He lashed out at what he described as a "media lynching", saying the energy he had spent defending himself had hampered his work as minister.
An investigative website said he had spent large sums of taxpayers' money on gala dinners and refurbishing his apartment when speaker of parliament.
He denies any wrongdoing.
"The attacks and media lynching targeting my family force me to take the necessary step back... I presented my resignation to the prime minister this morning," said Mr de Rugy.
The Mediapart website accused him of hosting friends to luxury dinners, featuring lobster and vintage wines, while he was speaker of parliament, and spending public money to refurbish his government-provided apartment.
Mr de Rugy acknowledges hosting the meals, saying it was normal for the National Assembly's speaker, but has pointed out that he does not like lobster.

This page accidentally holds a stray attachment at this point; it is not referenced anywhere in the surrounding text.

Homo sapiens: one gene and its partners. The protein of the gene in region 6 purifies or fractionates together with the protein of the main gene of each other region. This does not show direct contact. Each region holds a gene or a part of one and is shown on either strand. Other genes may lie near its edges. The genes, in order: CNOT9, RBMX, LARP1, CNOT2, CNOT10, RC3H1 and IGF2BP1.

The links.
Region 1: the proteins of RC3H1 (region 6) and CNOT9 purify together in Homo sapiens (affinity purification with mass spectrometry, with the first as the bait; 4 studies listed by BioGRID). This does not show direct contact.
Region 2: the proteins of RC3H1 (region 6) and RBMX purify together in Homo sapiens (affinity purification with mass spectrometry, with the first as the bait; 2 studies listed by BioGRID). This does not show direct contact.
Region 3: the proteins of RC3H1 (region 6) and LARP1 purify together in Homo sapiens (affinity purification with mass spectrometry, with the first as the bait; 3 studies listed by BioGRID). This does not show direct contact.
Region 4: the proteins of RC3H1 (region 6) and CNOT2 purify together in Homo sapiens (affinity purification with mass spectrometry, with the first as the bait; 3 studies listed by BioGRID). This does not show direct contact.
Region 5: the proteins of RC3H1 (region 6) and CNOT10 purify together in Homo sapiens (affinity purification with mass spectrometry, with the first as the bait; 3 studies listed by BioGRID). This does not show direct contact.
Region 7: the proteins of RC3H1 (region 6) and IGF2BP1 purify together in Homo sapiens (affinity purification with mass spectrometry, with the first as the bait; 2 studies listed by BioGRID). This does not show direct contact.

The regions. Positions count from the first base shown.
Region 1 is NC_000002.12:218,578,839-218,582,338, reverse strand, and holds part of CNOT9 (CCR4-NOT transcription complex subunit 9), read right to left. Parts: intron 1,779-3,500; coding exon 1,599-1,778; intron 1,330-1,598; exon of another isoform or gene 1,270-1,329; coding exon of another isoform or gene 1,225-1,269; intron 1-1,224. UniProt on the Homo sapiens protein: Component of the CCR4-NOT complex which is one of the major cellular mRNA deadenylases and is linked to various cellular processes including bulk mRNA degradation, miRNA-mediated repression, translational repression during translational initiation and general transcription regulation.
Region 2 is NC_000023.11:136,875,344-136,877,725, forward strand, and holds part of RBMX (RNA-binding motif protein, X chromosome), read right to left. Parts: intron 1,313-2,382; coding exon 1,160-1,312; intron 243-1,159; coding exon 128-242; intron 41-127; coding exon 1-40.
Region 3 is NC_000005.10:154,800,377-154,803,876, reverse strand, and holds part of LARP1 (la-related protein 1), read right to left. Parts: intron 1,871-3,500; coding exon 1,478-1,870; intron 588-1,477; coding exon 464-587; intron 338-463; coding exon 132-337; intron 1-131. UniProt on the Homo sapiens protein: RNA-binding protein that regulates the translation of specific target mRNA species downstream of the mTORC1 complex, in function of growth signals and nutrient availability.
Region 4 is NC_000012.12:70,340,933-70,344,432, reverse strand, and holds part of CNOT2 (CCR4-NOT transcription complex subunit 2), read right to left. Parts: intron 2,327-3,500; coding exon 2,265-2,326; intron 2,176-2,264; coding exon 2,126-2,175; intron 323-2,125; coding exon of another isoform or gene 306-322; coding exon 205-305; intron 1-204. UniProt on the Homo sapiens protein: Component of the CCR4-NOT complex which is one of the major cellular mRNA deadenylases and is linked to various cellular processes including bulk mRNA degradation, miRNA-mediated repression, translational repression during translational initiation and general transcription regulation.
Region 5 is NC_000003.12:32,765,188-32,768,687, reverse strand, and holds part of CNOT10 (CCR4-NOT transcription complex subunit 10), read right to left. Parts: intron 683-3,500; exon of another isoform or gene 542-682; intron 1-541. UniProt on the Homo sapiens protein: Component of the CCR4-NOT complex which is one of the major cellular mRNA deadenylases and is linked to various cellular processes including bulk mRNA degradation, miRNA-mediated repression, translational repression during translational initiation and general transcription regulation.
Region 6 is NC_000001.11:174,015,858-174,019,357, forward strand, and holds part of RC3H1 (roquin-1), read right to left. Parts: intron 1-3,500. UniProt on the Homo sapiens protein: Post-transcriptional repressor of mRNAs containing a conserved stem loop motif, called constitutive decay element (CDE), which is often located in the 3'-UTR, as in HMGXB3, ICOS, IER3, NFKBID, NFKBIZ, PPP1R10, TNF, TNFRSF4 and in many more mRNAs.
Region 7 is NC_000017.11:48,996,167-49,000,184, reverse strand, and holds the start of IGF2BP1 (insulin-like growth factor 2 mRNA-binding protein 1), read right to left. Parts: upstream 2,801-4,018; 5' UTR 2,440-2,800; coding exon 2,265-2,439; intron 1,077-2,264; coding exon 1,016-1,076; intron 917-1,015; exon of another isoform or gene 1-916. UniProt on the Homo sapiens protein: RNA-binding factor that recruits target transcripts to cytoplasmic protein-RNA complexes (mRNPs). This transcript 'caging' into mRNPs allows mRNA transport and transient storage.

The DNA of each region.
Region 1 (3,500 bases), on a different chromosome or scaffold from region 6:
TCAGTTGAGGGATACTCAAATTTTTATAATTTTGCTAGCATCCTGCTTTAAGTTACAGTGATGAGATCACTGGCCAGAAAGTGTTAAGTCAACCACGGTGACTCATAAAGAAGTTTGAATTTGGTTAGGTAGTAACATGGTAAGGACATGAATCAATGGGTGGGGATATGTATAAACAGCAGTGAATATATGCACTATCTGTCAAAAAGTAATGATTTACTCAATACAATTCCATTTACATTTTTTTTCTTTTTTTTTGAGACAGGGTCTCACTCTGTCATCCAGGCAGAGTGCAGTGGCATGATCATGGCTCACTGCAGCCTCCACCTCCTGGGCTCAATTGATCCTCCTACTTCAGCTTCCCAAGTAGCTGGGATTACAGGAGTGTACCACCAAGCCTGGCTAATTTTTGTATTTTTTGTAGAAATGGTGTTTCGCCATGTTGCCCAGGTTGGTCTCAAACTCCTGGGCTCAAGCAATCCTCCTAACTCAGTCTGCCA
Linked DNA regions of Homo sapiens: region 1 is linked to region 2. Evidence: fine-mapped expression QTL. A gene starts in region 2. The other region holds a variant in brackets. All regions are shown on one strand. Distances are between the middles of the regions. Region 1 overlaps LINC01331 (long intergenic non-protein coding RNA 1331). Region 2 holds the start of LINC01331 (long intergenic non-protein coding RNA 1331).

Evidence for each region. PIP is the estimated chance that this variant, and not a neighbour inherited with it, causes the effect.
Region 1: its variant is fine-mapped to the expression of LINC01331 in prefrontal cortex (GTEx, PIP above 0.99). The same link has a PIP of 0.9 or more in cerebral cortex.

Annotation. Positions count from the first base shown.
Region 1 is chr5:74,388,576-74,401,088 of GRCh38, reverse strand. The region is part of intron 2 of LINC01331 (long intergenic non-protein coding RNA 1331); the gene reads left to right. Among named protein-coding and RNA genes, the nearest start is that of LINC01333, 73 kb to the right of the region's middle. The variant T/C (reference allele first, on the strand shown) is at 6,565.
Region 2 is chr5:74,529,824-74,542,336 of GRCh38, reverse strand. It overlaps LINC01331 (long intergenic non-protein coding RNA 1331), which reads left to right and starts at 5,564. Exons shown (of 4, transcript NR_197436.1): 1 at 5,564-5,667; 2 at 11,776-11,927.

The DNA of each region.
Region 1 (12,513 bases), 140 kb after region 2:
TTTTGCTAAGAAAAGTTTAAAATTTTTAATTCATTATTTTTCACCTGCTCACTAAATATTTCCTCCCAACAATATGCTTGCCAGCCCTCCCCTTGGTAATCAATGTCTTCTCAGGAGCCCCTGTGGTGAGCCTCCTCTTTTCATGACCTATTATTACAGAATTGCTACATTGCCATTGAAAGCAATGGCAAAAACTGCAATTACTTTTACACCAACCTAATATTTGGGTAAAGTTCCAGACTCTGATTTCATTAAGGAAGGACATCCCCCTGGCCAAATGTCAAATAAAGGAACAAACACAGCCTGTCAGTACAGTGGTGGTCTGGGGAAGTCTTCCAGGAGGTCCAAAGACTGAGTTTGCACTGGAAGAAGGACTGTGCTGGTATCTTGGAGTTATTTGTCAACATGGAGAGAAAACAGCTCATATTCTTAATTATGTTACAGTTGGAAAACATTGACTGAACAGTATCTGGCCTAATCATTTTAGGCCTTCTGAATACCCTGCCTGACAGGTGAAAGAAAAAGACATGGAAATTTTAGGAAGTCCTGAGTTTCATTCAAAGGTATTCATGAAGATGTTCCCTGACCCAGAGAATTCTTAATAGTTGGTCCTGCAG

"I don't like it, I don't eat it, I have an intolerance for shellfish," he previously told BFMTV. "I don't like oysters... I hate caviar, and champagne gives me a headache."
The claims came in the context of the "yellow vests" protests over inequality, and accusations against French President Emmanuel Macron that he was a "president of the rich" because of his pro-business policies.
Mr de Rugy says he has had filed a legal complaint against the Mediapart website for defamation, accusing it of having a desire "to harm, smear and destroy".
President Macron said the move by the minister to resign was a "personal decision, which he respected, so [Mr de Rugy] could totally and freely defend himself," the Elysée presidential palace said.
Mr de Rugy's predecessor, TV presenter and environmental campaigner Nicolas Hulot, resigned last year, saying Mr Macron and his government had not given enough backing to his plans.